Historical Boutique Hotel Near Lake Michigan and Chicago's Museum Campus
The Wheeler Mansion has narrowly escaped destruction not once, but twice. One of the few remaining mansions to survive the Great Chicago Fire of 1871, the residence changed hands several times until the late 1990s, when it was slated to be turned into a parking lot. Thanks to a last-minute bid from a local contractor, the French-style home underwent a meticulous restoration (which won the Preservation Excellence Award from the city), and now serves the neighborhood as a stately boutique hotel. A short walk from the parks along Lake Michigan and the Museum Campus, the hotel is now a fixture in the city's South Loop.
Luxury rooms exude stylish charm with ornate wood-carved beds and high ceilings. In one room, a European oil painting hangs above an antique desk, and a large mirrored armoire and iridescent window drapes make a grand statement in another room. All rooms have private bathrooms with walk-in showers or bathtubs. The luxury suites up the ante with more space, silk draft floor-to-ceiling curtains, walk-in showers, and a private fireplace in some rooms.
Every morning, enjoy a full gourmet breakfast in the dining room or on the adjoining verandah. After a hearty meal of eggs, bacon, and toast, feel free to wander through the mansion, taking a moment to admire its original fixtures, such as the mosaic tile floor and dark-walnut woodwork. Guests can ice skate or play hockey in their commercial ice-skating rink right in their backyard. After ice skating, guests can sit around a massive fireplace and enjoy complimentary hot chocolate with homemade biscotti, cookies, or other treats.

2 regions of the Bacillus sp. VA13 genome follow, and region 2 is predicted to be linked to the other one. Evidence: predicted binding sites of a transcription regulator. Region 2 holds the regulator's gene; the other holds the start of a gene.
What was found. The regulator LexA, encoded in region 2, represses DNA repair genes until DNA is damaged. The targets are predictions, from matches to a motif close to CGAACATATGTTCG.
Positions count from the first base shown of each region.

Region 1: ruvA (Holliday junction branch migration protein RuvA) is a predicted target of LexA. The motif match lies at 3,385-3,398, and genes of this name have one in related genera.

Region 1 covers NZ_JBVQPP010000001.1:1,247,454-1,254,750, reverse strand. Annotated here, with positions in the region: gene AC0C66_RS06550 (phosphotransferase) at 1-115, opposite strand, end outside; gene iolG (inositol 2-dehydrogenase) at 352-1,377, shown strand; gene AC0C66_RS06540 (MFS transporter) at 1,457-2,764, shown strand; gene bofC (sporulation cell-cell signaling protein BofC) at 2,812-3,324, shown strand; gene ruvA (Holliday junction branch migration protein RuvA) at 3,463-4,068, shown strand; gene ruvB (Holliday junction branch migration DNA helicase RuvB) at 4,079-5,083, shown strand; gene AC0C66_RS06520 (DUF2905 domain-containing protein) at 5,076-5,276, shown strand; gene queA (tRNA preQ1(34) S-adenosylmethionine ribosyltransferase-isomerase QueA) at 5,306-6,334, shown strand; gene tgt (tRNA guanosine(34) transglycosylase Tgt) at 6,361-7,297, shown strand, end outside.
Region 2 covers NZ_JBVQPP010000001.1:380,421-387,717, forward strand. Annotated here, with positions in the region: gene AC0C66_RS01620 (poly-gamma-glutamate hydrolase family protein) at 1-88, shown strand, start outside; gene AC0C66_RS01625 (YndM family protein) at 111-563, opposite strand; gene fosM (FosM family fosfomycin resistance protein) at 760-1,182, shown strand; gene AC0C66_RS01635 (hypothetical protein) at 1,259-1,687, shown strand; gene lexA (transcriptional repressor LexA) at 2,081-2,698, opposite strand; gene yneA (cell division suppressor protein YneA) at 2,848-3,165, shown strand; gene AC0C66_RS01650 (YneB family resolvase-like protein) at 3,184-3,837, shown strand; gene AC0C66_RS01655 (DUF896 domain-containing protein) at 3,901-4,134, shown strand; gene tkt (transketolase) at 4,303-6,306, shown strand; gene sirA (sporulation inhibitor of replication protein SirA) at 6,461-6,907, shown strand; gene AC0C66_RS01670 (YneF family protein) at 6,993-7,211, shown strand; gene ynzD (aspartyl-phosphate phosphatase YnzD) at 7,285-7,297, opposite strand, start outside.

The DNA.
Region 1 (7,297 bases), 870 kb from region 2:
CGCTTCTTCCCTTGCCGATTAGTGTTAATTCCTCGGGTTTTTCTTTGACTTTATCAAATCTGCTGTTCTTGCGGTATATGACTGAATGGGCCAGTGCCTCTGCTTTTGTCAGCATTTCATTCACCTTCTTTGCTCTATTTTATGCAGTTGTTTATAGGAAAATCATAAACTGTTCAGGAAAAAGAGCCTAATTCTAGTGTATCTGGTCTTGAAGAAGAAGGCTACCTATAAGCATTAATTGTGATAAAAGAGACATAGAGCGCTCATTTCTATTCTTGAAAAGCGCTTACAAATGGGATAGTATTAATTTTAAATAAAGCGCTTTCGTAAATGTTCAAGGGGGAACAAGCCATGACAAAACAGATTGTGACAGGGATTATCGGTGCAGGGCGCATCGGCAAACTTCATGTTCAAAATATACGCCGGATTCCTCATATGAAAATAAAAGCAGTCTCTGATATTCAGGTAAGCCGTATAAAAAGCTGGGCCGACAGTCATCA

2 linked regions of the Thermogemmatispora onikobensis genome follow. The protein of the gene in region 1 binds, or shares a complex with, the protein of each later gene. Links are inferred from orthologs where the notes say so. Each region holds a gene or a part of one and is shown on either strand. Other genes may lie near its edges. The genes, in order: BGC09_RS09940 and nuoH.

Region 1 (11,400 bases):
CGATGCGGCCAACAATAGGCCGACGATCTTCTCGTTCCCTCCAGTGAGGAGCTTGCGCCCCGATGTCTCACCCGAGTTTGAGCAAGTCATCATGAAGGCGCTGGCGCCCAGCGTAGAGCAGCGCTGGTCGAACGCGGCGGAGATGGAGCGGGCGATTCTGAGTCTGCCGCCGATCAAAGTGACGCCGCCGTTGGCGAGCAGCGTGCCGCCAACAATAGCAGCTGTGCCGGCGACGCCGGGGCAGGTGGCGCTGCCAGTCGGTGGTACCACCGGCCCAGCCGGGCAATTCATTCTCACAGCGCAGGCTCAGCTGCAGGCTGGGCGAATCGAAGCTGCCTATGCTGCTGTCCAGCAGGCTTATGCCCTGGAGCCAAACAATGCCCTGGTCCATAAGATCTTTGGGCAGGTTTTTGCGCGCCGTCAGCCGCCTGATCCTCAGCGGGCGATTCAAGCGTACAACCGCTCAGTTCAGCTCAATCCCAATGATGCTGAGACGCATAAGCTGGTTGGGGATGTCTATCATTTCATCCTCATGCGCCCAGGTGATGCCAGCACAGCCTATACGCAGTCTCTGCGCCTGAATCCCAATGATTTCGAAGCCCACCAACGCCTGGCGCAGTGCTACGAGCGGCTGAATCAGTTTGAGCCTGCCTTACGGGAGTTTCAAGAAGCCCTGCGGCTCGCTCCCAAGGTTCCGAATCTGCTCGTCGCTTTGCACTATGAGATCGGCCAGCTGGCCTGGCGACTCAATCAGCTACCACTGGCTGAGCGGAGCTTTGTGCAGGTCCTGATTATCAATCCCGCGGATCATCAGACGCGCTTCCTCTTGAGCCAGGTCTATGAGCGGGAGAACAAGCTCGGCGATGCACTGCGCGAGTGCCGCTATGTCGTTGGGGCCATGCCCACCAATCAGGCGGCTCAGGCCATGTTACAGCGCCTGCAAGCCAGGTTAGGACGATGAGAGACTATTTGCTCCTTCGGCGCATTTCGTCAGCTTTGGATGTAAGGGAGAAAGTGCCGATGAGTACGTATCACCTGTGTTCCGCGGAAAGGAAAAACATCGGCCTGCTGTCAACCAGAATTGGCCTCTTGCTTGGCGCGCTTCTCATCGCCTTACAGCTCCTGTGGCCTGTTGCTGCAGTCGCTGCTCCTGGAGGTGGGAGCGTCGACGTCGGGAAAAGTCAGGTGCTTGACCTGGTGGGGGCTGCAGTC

Chicago's South Loop: Historic Downtown Neighborhood Near World-Class Museums and Lake Michigan
A cultural renaissance in recent years has seen Chicago's South Loop turn into one of the city's most vibrant residential centers. The downtown neighborhood is bordered on the north by Printer's Row, a two-block stretch along Dearborn Street once known as the printing capital of the Midwest. Here you'll find someof the buildings that made Chicago one of the world's leaders in architecture inthe 1880s and '90s—a title it's held ever since.
To the east lies Lake Michigan and the Museum Campus, a 57-acre lakefront park home to the city's trio of natural-sciences museums. The Field Museum houses more than 21 million artifacts, including its most famous resident, Sue, the largest and most complete Tyrannosaurus rex fossil ever unearthed. Bullfrogs, beluga whales, and moon jellies dwell at Shedd Aquarium, and stargazers will want to make a stop at Adler Planetarium, the first of its kind in the Western Hemisphere.